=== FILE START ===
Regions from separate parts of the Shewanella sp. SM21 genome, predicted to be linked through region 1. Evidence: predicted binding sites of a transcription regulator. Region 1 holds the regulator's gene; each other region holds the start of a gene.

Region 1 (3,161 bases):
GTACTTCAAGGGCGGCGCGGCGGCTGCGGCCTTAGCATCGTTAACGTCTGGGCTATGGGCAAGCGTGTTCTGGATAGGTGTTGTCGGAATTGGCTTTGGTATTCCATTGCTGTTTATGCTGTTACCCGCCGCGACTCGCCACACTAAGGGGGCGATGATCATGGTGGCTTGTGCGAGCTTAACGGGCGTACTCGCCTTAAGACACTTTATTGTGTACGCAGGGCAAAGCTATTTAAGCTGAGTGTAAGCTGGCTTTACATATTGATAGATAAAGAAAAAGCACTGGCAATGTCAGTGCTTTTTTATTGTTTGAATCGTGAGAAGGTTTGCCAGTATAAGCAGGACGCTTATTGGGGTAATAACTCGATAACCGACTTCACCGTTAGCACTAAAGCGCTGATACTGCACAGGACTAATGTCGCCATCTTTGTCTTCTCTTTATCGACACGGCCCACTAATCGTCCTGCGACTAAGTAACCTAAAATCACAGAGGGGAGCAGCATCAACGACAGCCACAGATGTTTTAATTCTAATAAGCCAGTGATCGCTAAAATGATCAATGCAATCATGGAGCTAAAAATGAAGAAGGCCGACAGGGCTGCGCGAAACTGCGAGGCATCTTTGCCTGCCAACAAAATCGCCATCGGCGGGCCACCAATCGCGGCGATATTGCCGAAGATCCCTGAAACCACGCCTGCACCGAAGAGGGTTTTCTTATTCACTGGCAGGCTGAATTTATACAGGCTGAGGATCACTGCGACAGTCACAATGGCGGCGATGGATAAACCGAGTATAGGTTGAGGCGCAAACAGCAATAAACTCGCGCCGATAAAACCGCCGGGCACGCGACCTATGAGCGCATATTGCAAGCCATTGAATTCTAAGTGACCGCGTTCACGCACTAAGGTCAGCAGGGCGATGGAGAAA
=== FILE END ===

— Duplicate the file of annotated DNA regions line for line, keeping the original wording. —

Regions from separate parts of the Shewanella sp. SM21 genome, predicted to be linked through region 1. Evidence: predicted binding sites of a transcription regulator. Region 1 holds the regulator's gene; each other region holds the start of a gene.

Region 1 (3,161 bases):
GTACTTCAAGGGCGGCGCGGCGGCTGCGGCCTTAGCATCGTTAACGTCTGGGCTATGGGCAAGCGTGTTCTGGATAGGTGTTGTCGGAATTGGCTTTGGTATTCCATTGCTGTTTATGCTGTTACCCGCCGCGACTCGCCACACTAAGGGGGCGATGATCATGGTGGCTTGTGCGAGCTTAACGGGCGTACTCGCCTTAAGACACTTTATTGTGTACGCAGGGCAAAGCTATTTAAGCTGAGTGTAAGCTGGCTTTACATATTGATAGATAAAGAAAAAGCACTGGCAATGTCAGTGCTTTTTTATTGTTTGAATCGTGAGAAGGTTTGCCAGTATAAGCAGGACGCTTATTGGGGTAATAACTCGATAACCGACTTCACCGTTAGCACTAAAGCGCTGATACTGCACAGGACTAATGTCGCCATCTTTGTCTTCTCTTTATCGACACGGCCCACTAATCGTCCTGCGACTAAGTAACCTAAAATCACAGAGGGGAGCAGCATCAACGACAGCCACAGATGTTTTAATTCTAATAAGCCAGTGATCGCTAAAATGATCAATGCAATCATGGAGCTAAAAATGAAGAAGGCCGACAGGGCTGCGCGAAACTGCGAGGCATCTTTGCCTGCCAACAAAATCGCCATCGGCGGGCCACCAATCGCGGCGATATTGCCGAAGATCCCTGAAACCACGCCTGCACCGAAGAGGGTTTTCTTATTCACTGGCAGGCTGAATTTATACAGGCTGAGGATCACTGCGACAGTCACAATGGCGGCGATGGATAAACCGAGTATAGGTTGAGGCGCAAACAGCAATAAACTCGCGCCGATAAAACCGCCGGGCACGCGACCTATGAGCGCATATTGCAAGCCATTGAATTCTAAGTGACCGCGTTCACGCACTAAGGTCAGCAGGGCGATGGAGAAA